Coughing clouds of smoke from a hungry fire, the chateau-like Forge Restaurant in Miami Beach was extensively damaged Wednesday. A roof collapsed, temporarily closing an establishment famed for its high-rolling clientele and gaudy, painted-glass interiors.
Wine lovers worship it as a mecca for a $10 million, temperature-controlled wine cellar and museum holding about 300,000 bottles.
Owner Alvin Malnik, who in January added a wine-tasting room with a working fireplace to the building he bought in 1968, was left shattered by the destruction and in seclusion, unable to comment, according to a spokeswoman. He has been collecting wines for 20 years. Investigators were unable to immediately identify the cause of the fire. No one from the restaurant would say when or if the restaurant will reopen.
Fire Chief Braniard Dorris said part of the roof and the second floor collapsed, and a rear section of the building suffered serious fire damage.
He also anticipated heavy damage from smoke and water.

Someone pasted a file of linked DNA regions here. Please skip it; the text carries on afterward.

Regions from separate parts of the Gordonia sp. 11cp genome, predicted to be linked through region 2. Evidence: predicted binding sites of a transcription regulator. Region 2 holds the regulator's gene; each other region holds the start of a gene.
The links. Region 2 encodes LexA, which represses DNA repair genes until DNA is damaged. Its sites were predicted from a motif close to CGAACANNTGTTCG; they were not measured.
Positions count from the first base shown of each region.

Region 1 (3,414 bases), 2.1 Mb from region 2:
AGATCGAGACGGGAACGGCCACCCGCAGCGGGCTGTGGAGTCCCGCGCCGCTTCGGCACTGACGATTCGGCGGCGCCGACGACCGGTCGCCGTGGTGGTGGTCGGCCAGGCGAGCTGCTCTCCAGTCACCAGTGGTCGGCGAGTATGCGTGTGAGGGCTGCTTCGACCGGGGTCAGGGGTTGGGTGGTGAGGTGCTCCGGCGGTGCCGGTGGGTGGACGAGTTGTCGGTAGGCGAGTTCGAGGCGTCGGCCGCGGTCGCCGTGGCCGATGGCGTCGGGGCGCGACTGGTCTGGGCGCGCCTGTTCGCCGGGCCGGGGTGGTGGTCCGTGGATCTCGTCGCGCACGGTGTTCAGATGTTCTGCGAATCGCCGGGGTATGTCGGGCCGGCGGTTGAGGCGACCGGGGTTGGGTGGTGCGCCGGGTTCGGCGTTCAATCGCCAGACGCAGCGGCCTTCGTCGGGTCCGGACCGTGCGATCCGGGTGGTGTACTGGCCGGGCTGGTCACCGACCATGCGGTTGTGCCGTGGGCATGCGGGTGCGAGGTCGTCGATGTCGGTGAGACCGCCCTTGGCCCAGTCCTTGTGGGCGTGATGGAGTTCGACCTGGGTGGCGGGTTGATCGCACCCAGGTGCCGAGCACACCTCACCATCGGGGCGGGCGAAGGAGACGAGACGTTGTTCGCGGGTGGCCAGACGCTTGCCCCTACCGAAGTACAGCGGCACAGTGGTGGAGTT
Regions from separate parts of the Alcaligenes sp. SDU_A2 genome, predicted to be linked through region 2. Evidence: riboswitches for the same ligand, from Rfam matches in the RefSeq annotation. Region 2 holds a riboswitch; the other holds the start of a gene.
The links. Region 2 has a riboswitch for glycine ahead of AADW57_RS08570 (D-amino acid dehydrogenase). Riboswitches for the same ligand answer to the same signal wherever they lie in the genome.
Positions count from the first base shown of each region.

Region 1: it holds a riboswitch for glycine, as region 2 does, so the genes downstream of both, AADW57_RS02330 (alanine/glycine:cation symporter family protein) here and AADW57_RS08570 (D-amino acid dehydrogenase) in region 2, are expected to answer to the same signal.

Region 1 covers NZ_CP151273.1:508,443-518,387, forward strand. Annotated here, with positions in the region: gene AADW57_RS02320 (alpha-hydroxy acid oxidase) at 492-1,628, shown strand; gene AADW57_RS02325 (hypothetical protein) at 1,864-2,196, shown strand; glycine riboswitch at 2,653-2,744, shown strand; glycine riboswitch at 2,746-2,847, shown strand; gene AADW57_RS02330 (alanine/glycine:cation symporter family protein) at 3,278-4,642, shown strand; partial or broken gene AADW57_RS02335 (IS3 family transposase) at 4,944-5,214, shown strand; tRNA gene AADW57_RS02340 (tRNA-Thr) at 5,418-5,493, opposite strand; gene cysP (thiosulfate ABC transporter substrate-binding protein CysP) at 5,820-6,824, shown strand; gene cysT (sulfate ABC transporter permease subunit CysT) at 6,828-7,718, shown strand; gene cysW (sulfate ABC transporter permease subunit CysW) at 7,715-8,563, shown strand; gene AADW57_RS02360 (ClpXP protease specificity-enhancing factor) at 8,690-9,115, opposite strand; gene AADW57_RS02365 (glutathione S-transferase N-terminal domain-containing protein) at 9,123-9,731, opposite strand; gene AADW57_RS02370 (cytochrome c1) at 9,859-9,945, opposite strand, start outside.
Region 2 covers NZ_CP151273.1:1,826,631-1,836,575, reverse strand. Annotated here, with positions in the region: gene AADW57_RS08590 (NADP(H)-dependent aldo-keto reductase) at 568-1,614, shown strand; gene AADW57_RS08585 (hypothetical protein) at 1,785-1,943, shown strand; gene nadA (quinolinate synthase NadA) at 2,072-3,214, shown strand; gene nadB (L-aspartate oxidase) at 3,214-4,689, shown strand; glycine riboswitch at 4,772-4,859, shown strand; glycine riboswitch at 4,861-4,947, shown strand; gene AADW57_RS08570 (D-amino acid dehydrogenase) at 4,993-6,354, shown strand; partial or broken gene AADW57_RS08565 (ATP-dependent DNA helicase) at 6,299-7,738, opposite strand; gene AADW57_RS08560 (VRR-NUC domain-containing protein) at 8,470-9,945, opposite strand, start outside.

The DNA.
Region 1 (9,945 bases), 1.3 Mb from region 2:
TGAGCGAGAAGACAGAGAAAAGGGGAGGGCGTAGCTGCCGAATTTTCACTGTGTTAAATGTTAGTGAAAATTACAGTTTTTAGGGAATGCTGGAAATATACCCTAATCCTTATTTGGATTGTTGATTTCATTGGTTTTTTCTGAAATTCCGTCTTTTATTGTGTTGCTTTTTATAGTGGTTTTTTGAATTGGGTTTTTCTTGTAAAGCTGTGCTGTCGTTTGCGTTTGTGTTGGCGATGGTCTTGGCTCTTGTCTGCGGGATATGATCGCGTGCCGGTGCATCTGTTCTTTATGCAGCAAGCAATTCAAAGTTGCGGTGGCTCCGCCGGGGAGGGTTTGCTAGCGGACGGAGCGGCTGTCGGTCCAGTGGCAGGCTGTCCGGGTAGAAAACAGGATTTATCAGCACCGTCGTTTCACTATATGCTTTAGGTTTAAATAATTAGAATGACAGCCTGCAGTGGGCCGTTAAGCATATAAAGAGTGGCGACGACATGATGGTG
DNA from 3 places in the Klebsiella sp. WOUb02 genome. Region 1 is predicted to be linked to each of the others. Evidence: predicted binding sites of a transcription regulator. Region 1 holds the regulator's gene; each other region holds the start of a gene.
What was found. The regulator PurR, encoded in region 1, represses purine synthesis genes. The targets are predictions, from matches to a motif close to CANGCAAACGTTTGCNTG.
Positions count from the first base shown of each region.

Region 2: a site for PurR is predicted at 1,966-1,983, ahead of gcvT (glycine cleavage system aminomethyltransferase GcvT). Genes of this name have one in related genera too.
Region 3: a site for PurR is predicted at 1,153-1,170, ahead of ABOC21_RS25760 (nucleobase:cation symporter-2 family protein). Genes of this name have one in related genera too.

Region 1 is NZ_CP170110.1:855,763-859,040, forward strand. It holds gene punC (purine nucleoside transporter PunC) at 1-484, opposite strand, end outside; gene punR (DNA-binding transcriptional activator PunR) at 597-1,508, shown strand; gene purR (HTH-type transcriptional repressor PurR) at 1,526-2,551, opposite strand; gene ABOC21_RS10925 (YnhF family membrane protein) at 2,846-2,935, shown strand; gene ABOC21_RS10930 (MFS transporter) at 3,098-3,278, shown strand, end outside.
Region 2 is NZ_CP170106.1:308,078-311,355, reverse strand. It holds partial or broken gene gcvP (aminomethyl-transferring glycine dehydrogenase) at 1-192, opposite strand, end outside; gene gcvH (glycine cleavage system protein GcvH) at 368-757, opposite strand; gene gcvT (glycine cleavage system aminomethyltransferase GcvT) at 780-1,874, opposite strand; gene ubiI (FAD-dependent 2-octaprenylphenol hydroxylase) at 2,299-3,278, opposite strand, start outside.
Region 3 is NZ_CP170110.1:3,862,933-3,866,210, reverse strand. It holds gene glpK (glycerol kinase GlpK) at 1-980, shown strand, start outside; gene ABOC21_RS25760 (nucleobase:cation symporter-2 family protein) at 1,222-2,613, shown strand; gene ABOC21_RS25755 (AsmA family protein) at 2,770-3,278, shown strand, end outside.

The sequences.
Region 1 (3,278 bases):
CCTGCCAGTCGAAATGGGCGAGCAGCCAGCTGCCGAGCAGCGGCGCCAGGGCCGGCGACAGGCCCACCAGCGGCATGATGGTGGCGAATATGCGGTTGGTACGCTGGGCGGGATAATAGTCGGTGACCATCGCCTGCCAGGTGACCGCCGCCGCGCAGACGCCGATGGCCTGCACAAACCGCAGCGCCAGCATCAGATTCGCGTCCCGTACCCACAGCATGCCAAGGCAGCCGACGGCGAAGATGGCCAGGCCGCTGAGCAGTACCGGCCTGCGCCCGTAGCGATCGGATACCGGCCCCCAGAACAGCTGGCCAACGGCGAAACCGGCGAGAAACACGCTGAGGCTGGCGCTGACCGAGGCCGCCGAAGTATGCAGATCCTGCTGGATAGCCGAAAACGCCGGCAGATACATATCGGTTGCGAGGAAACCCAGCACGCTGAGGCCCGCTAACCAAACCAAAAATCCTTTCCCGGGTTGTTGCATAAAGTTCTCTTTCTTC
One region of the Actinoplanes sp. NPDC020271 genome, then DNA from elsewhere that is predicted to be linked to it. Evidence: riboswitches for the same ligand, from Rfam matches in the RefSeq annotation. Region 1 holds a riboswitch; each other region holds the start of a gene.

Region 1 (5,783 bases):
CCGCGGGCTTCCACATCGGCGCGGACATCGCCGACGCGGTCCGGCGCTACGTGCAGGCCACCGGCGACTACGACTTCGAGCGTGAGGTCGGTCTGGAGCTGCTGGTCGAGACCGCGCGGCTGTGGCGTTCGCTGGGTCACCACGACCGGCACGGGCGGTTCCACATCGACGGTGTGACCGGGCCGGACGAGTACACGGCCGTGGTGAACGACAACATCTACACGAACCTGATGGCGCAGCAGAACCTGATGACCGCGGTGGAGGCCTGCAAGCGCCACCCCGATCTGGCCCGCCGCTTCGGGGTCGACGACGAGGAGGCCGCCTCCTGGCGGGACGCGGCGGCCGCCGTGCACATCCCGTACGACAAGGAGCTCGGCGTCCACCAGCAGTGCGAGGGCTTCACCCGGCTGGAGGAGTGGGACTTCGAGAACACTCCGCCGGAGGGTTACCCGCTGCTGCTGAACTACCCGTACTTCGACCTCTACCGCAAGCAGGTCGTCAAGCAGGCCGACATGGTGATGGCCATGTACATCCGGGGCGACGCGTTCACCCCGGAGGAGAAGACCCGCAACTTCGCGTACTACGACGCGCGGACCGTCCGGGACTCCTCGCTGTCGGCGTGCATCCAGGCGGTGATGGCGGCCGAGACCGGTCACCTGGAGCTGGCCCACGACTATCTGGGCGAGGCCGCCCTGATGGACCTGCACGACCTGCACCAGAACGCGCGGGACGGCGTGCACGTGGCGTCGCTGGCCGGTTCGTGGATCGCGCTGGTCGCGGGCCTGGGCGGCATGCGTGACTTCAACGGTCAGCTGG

“This will be big bucks,” Dorris said.
The main dining room has a Tiffany glass wall, a Beardsley Rousseau mural and two nine-foot sconces from Napoleon’s Waterloo headquarters. The Gallery dining room has a 12-foot Victorian fireplace and life-size bronze statues by John Nast. The Dome Room features an original crystal chandelier from the Paris Opera House. The walls of the Sports Room are lined with murals of jockeys, boxers and cyclists beneath a 30-foot-high stained-glass dome.
Adding a new, lighter menu, the Forge had kept a four-star Mobil Travel Guide rating since 1981 and regularly made the Wine Spectator magazine’s list of America’s top restaurant wine cellars. Al Malnik often held private tasting sessions around an ornate antique tasting table. From there he issued quiet orders that sent cellar masters and waiters scurrying to obey.
A new customer addition was a temperature controlled dispensing system where wine lovers could sample 120 wines, including a 1976 Chateau Mouton Rothschild for $39 a glass. “I just want to give people a chance to try wines they might not otherwise try,” he said at the time.